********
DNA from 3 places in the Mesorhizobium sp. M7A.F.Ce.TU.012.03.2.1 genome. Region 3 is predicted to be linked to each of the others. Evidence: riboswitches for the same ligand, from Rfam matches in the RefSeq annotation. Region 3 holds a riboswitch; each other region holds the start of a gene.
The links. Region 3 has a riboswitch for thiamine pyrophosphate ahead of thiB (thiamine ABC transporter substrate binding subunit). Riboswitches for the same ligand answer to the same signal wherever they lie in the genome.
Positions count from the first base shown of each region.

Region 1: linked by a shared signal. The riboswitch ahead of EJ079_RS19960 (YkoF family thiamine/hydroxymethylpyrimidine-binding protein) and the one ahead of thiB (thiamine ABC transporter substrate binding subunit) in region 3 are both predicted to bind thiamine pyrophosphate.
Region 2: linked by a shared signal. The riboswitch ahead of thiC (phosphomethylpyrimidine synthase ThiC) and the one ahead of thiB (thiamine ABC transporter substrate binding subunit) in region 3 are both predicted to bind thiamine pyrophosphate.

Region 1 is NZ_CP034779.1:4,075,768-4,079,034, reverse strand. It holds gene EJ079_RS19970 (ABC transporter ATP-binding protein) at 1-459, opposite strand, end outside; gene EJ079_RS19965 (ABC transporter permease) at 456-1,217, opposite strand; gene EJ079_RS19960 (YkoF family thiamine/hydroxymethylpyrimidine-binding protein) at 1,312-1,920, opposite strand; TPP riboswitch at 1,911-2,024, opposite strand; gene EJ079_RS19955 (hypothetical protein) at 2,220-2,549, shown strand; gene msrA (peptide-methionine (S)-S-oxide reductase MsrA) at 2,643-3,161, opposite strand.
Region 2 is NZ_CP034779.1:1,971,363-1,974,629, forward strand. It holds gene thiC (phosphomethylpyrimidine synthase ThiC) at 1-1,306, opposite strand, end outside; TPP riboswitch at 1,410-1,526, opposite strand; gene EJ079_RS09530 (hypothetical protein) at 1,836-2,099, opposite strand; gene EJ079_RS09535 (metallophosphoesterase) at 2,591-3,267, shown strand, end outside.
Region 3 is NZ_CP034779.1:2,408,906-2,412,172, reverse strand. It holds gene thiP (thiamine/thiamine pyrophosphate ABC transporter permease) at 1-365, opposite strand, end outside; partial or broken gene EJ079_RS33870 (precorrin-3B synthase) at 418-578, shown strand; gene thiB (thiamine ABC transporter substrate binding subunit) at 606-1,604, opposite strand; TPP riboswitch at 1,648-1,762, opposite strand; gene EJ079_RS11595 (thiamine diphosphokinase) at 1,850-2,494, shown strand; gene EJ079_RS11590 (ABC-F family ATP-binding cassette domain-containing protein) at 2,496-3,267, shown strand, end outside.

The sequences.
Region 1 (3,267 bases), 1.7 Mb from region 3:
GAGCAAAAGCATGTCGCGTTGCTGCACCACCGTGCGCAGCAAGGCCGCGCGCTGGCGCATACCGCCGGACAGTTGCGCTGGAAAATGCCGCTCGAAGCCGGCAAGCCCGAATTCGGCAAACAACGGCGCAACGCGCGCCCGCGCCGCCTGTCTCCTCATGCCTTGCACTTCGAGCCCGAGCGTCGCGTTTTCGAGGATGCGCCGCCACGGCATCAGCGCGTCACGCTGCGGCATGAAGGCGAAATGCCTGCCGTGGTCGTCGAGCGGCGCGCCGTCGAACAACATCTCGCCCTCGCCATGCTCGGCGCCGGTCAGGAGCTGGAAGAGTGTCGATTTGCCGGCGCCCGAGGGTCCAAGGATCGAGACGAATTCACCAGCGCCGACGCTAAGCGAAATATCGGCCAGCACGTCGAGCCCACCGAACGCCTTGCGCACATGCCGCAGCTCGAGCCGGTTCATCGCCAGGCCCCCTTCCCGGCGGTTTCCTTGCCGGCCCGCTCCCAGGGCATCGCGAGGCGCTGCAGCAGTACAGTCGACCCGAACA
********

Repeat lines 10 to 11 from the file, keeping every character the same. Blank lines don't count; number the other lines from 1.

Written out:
Region 1 (3,267 bases), 1.7 Mb from region 3:
GAGCAAAAGCATGTCGCGTTGCTGCACCACCGTGCGCAGCAAGGCCGCGCGCTGGCGCATACCGCCGGACAGTTGCGCTGGAAAATGCCGCTCGAAGCCGGCAAGCCCGAATTCGGCAAACAACGGCGCAACGCGCGCCCGCGCCGCCTGTCTCCTCATGCCTTGCACTTCGAGCCCGAGCGTCGCGTTTTCGAGGATGCGCCGCCACGGCATCAGCGCGTCACGCTGCGGCATGAAGGCGAAATGCCTGCCGTGGTCGTCGAGCGGCGCGCCGTCGAACAACATCTCGCCCTCGCCATGCTCGGCGCCGGTCAGGAGCTGGAAGAGTGTCGATTTGCCGGCGCCCGAGGGTCCAAGGATCGAGACGAATTCACCAGCGCCGACGCTAAGCGAAATATCGGCCAGCACGTCGAGCCCACCGAACGCCTTGCGCACATGCCGCAGCTCGAGCCGGTTCATCGCCAGGCCCCCTTCCCGGCGGTTTCCTTGCCGGCCCGCTCCCAGGGCATCGCGAGGCGCTGCAGCAGTACAGTCGACCCGAACA